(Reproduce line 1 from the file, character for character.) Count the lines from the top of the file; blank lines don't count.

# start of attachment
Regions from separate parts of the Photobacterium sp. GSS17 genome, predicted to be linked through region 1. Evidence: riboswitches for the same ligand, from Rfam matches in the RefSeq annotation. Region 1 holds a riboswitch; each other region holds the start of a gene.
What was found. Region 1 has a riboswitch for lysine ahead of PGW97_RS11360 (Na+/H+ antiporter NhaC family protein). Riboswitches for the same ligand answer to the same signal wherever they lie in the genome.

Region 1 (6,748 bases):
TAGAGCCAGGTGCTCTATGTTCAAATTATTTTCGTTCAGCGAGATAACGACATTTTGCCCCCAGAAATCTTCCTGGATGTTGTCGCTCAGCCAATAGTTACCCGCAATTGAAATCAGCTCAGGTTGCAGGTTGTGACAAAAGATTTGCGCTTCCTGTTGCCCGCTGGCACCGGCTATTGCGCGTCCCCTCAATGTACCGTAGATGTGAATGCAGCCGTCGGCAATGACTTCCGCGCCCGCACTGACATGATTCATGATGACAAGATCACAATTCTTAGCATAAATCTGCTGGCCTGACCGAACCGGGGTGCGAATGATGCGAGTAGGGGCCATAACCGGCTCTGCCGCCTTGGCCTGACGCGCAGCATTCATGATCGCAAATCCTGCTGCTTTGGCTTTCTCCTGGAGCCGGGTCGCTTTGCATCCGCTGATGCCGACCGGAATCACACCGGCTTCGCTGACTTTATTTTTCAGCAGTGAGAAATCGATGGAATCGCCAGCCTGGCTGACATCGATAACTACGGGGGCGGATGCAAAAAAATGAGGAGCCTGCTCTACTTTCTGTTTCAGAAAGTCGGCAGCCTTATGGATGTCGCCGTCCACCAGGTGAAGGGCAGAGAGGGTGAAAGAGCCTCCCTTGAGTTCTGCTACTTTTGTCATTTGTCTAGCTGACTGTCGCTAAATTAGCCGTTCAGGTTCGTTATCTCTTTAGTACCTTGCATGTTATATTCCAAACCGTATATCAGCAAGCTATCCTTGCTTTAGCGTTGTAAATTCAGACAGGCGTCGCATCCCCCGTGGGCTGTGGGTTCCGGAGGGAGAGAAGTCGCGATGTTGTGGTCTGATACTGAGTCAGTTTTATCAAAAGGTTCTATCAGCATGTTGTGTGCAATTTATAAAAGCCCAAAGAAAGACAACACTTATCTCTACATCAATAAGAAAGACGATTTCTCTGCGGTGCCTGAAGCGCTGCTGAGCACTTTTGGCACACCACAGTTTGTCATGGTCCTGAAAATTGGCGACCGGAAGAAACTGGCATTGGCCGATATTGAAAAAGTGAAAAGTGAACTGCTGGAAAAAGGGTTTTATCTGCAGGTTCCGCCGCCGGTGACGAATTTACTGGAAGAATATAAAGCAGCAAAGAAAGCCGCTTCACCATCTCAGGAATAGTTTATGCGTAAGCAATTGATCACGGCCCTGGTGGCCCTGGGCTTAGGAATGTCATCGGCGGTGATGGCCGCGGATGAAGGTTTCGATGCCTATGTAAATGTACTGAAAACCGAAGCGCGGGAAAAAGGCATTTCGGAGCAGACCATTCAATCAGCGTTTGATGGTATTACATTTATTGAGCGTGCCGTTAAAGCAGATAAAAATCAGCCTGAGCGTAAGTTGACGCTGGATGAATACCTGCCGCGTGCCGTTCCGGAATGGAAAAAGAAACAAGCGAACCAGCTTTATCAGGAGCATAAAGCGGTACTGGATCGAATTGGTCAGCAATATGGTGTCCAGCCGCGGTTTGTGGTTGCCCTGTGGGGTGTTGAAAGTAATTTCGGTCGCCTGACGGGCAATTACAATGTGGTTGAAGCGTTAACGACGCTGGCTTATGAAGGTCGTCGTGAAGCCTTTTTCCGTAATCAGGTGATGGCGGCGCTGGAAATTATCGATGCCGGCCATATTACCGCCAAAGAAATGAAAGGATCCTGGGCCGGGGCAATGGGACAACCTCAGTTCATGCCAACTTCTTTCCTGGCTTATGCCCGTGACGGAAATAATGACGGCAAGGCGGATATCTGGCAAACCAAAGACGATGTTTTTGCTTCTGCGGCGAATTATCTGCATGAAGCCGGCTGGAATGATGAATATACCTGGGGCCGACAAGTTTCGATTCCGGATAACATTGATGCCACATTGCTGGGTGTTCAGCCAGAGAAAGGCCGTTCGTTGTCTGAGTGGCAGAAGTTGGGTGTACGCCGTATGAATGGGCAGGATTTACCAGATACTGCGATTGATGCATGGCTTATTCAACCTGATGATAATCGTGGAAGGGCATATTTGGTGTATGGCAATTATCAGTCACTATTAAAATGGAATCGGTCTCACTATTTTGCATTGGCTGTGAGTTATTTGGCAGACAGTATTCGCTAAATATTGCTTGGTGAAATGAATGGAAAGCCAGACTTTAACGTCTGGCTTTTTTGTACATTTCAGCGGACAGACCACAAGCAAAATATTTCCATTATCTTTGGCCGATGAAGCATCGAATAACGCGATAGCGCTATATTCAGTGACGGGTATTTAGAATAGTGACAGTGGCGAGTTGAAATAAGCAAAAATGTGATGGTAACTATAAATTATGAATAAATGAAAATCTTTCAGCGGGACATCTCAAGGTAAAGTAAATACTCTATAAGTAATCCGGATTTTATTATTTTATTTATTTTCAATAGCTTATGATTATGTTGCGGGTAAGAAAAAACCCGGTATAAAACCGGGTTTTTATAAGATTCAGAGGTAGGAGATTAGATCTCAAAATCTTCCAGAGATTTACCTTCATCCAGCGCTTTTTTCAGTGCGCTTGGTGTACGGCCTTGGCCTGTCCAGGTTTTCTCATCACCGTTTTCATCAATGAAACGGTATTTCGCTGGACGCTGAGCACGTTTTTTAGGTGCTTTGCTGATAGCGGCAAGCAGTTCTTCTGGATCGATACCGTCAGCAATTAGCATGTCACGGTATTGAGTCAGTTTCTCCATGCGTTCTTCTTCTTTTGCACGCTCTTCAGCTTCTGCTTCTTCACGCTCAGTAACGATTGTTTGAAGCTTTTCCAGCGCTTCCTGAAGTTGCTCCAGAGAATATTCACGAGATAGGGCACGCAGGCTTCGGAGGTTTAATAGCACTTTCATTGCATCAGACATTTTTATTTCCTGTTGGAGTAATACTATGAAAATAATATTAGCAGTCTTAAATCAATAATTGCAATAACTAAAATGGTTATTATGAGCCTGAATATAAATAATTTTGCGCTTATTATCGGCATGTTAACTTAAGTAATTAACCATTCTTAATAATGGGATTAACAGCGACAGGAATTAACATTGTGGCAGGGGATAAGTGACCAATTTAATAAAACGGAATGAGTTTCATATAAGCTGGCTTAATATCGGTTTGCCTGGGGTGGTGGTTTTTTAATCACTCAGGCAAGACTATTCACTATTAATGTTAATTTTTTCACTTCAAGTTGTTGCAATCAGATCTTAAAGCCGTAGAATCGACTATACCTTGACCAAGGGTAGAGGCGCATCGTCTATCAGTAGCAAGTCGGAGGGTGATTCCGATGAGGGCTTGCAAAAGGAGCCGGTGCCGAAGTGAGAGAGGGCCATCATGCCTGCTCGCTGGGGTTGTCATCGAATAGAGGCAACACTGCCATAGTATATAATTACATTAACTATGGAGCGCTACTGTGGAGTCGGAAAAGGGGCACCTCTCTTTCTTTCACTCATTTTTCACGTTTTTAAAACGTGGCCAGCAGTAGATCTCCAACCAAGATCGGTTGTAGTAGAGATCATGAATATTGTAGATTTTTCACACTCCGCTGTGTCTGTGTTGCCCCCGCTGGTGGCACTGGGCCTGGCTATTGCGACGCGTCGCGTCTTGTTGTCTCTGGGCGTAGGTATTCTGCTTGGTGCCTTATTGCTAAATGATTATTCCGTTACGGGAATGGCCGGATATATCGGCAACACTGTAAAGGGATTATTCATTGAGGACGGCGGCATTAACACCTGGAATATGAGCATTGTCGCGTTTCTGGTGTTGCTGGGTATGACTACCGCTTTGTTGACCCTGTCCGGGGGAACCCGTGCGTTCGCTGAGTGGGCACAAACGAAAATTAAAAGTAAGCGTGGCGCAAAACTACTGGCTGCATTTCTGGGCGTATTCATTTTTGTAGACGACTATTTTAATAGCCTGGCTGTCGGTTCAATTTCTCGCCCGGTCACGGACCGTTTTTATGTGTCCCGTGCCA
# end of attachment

Regions from separate parts of the Photobacterium sp. GSS17 genome, predicted to be linked through region 1. Evidence: riboswitches for the same ligand, from Rfam matches in the RefSeq annotation. Region 1 holds a riboswitch; each other region holds the start of a gene.